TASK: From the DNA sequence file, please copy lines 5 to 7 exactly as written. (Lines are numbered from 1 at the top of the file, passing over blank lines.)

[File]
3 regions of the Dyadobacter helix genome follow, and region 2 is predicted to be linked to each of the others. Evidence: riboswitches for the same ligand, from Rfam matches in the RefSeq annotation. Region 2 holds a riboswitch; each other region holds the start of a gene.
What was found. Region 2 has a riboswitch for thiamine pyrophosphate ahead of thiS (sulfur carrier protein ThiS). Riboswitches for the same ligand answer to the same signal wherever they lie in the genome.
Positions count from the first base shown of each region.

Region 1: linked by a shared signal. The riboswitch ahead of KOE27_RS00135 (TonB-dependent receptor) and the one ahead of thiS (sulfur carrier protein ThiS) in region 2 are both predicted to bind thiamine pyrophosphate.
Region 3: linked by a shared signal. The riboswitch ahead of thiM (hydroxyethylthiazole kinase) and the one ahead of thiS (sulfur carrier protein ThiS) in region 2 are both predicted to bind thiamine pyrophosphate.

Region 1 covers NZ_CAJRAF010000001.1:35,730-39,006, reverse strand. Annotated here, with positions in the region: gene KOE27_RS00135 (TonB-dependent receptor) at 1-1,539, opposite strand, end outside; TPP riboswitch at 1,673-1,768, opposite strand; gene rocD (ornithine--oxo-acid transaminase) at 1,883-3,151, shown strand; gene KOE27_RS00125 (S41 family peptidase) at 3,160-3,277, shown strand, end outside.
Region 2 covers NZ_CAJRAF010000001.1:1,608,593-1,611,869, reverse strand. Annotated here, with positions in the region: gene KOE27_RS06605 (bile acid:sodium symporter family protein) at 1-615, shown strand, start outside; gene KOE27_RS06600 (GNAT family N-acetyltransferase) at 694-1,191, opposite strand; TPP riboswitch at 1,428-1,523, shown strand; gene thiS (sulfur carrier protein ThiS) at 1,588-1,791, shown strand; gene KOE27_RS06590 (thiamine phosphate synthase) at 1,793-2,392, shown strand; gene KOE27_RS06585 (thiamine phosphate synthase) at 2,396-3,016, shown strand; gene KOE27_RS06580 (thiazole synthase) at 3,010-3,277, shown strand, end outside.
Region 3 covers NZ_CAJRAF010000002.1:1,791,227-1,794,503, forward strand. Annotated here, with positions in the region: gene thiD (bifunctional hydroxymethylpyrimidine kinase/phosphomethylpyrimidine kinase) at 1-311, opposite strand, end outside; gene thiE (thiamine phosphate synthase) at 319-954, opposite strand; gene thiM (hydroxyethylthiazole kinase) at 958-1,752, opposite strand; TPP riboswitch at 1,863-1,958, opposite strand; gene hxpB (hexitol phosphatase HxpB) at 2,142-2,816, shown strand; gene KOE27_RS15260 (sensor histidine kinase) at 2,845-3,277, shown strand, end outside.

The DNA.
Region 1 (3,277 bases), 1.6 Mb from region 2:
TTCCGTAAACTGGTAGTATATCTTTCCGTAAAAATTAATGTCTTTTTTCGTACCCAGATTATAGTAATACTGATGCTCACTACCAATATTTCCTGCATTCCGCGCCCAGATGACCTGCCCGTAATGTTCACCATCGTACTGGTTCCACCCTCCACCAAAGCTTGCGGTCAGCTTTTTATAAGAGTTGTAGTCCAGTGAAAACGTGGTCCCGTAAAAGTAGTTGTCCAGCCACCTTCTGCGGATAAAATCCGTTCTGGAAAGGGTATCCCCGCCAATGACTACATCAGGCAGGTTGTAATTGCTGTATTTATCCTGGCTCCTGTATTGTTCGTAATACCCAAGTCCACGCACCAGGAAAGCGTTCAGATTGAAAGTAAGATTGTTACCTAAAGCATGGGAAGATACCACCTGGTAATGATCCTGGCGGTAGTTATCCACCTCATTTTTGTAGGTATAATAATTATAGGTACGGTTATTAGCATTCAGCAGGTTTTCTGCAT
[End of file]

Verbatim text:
Region 3: linked by a shared signal. The riboswitch ahead of thiM (hydroxyethylthiazole kinase) and the one ahead of thiS (sulfur carrier protein ThiS) in region 2 are both predicted to bind thiamine pyrophosphate.

Region 1 covers NZ_CAJRAF010000001.1:35,730-39,006, reverse strand. Annotated here, with positions in the region: gene KOE27_RS00135 (TonB-dependent receptor) at 1-1,539, opposite strand, end outside; TPP riboswitch at 1,673-1,768, opposite strand; gene rocD (ornithine--oxo-acid transaminase) at 1,883-3,151, shown strand; gene KOE27_RS00125 (S41 family peptidase) at 3,160-3,277, shown strand, end outside.
Region 2 covers NZ_CAJRAF010000001.1:1,608,593-1,611,869, reverse strand. Annotated here, with positions in the region: gene KOE27_RS06605 (bile acid:sodium symporter family protein) at 1-615, shown strand, start outside; gene KOE27_RS06600 (GNAT family N-acetyltransferase) at 694-1,191, opposite strand; TPP riboswitch at 1,428-1,523, shown strand; gene thiS (sulfur carrier protein ThiS) at 1,588-1,791, shown strand; gene KOE27_RS06590 (thiamine phosphate synthase) at 1,793-2,392, shown strand; gene KOE27_RS06585 (thiamine phosphate synthase) at 2,396-3,016, shown strand; gene KOE27_RS06580 (thiazole synthase) at 3,010-3,277, shown strand, end outside.